As an education technology company, our goal is to make this easier, and to connect people who have had success in creating active learning classrooms with people who are interested in transforming their own classrooms to be more interactive.
Professor of Physics and Astronomy
University of Wisconsin-Eau Claire
I have been working with student response systems for 15 years, as part of my effort to study how I can better engage my students—in large physics lectures, in particular—and get everyone to participate. As they say, education isn’t a spectator sport. I want to engage them, challenge them and promote their thinking.
Just asking questions of students limits what responses you receive. If you ask a question and four students answer, it’s only those four—you are not necessarily getting the people who you need to engage, who might need a little more support, and you are not forcing them to participate in a way that’s productive for them. One of the things I do often is ask a question and take a poll. I look at those answers and can discuss them with the students, and I make sure that they all know the answer when we’re done, and if they got it right or wrong. They can then help themselves learn by knowing if they got it right, or if they got it wrong, they can make a note or can come see you later.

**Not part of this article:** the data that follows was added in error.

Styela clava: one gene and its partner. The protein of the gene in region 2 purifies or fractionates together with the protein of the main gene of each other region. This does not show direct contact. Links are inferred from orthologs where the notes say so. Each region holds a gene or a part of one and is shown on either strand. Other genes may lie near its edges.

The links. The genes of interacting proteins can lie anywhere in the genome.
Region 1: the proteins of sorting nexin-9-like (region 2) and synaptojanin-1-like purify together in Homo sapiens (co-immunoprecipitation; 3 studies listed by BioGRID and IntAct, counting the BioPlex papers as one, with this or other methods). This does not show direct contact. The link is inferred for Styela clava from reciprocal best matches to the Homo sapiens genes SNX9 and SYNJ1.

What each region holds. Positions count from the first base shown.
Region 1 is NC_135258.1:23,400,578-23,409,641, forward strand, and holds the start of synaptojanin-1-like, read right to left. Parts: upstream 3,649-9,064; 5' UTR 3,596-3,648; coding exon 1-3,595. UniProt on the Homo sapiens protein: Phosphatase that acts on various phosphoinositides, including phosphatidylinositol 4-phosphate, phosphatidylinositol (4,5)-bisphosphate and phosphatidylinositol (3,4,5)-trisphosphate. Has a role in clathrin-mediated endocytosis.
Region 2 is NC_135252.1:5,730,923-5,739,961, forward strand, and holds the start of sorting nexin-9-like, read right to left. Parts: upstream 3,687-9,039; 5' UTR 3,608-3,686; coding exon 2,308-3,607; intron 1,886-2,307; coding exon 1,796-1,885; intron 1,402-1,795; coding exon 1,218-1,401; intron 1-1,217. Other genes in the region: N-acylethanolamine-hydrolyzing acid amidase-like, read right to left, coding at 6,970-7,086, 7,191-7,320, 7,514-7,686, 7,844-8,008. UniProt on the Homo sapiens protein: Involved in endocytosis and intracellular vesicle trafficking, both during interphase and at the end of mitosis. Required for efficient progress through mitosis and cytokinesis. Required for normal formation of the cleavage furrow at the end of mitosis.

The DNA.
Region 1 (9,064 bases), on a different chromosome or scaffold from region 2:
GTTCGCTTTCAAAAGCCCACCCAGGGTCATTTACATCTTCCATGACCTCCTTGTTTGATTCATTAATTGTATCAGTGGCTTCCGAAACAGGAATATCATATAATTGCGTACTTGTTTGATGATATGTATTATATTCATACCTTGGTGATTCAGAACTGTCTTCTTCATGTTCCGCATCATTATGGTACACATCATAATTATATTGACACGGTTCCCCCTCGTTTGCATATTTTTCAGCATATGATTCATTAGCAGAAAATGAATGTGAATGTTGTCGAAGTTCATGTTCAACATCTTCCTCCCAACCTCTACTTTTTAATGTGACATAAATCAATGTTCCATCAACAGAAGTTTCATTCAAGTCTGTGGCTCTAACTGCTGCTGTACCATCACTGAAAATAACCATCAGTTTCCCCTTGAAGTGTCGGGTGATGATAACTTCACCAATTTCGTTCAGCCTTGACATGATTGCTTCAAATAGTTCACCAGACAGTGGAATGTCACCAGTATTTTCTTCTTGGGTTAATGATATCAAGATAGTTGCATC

Active learning in practice
With my active classroom, I model the behavior that I want to see outside of the classroom—look at a problem and don’t just answer, but turn to your neighbor and discuss it. If somebody next to you is getting it wrong, it’s a great chance for the person who actually knows what’s going on to be able to take that next step and help the person who doesn’t understand it.
Students will push back initially if you don’t give them the context of what you’re trying to do in an active classroom. So one of the things that I always say is that the more you familiarize yourself with the language,
the more you play with the language, the better off you will be when you’re sitting in your dorm room or in the library later and you’re trying to work through a problem by yourself.
Sometimes active learning helps the students realize that they’re not the only ones who don’t know something. You can show that 30 percent of the people aren’t getting this, and people feel that they are part of a group that needs to get better, instead of looking at themselves as a failure.
This can also help the professor. If I’m lecturing and I ask a question and the correct responses are at the 30 percent level or worse, I know that it’s probably something that I’ve done, and I can determine right at that point how to fix it. The active learning environment is giving me feedback on not just the two or three people who are always raising their hand, but on everyone in the class. It helps me understand what they’re all getting from the experience in that classroom.
It’s important to be consistent in selling active learning to your students—relaying what you are trying to do and how you’ll all make it happen. If you do that, a couple of weeks into your semester they will buy into it.
To watch this web seminar in its entirety, visit www.universitybusiness.com/ws092216
Register now for UBTech 2018